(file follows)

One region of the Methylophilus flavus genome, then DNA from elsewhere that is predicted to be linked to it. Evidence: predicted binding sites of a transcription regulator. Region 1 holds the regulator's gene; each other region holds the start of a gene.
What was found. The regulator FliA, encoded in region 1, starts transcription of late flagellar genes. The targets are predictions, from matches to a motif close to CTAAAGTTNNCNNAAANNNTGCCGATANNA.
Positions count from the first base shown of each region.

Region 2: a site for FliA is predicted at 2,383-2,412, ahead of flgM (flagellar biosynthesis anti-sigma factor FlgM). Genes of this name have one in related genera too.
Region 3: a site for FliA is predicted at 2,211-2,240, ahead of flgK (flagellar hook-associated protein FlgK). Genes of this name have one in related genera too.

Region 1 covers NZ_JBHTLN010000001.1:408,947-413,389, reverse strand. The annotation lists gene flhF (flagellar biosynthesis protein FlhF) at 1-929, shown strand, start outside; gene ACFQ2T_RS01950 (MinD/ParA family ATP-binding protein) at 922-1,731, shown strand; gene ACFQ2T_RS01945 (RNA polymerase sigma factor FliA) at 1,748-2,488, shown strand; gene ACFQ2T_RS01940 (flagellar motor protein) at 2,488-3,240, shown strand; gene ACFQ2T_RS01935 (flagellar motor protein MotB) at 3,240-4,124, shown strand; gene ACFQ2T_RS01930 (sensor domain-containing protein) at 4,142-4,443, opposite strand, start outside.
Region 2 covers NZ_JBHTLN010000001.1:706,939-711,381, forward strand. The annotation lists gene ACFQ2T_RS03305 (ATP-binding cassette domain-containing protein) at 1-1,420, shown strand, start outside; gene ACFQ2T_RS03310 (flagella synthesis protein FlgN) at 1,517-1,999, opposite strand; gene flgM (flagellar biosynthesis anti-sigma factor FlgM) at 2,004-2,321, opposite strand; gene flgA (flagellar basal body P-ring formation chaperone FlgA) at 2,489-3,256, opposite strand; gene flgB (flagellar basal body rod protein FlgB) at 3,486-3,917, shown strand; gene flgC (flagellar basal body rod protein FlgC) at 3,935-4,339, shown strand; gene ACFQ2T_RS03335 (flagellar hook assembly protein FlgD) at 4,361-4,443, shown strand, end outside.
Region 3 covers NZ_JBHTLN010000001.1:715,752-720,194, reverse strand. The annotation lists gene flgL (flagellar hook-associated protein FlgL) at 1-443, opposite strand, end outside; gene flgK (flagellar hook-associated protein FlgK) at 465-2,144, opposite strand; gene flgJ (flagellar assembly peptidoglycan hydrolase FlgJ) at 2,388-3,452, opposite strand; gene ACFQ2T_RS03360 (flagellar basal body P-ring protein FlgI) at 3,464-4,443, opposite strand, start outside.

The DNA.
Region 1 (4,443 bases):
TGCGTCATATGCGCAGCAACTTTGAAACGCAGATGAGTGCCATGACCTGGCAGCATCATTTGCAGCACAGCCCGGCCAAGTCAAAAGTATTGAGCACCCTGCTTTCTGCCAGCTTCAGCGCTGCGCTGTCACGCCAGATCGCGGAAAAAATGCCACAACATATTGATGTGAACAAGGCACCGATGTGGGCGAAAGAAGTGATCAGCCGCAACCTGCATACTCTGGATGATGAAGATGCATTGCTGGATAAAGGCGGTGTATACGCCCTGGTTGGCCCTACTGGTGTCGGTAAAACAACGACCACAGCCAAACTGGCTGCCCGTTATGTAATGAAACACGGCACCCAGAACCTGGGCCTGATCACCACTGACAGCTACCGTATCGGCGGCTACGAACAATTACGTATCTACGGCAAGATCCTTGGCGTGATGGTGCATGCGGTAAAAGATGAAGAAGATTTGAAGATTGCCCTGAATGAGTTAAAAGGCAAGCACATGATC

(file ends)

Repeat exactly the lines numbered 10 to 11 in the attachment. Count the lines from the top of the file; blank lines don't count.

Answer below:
Region 1 (4,443 bases):
TGCGTCATATGCGCAGCAACTTTGAAACGCAGATGAGTGCCATGACCTGGCAGCATCATTTGCAGCACAGCCCGGCCAAGTCAAAAGTATTGAGCACCCTGCTTTCTGCCAGCTTCAGCGCTGCGCTGTCACGCCAGATCGCGGAAAAAATGCCACAACATATTGATGTGAACAAGGCACCGATGTGGGCGAAAGAAGTGATCAGCCGCAACCTGCATACTCTGGATGATGAAGATGCATTGCTGGATAAAGGCGGTGTATACGCCCTGGTTGGCCCTACTGGTGTCGGTAAAACAACGACCACAGCCAAACTGGCTGCCCGTTATGTAATGAAACACGGCACCCAGAACCTGGGCCTGATCACCACTGACAGCTACCGTATCGGCGGCTACGAACAATTACGTATCTACGGCAAGATCCTTGGCGTGATGGTGCATGCGGTAAAAGATGAAGAAGATTTGAAGATTGCCCTGAATGAGTTAAAAGGCAAGCACATGATC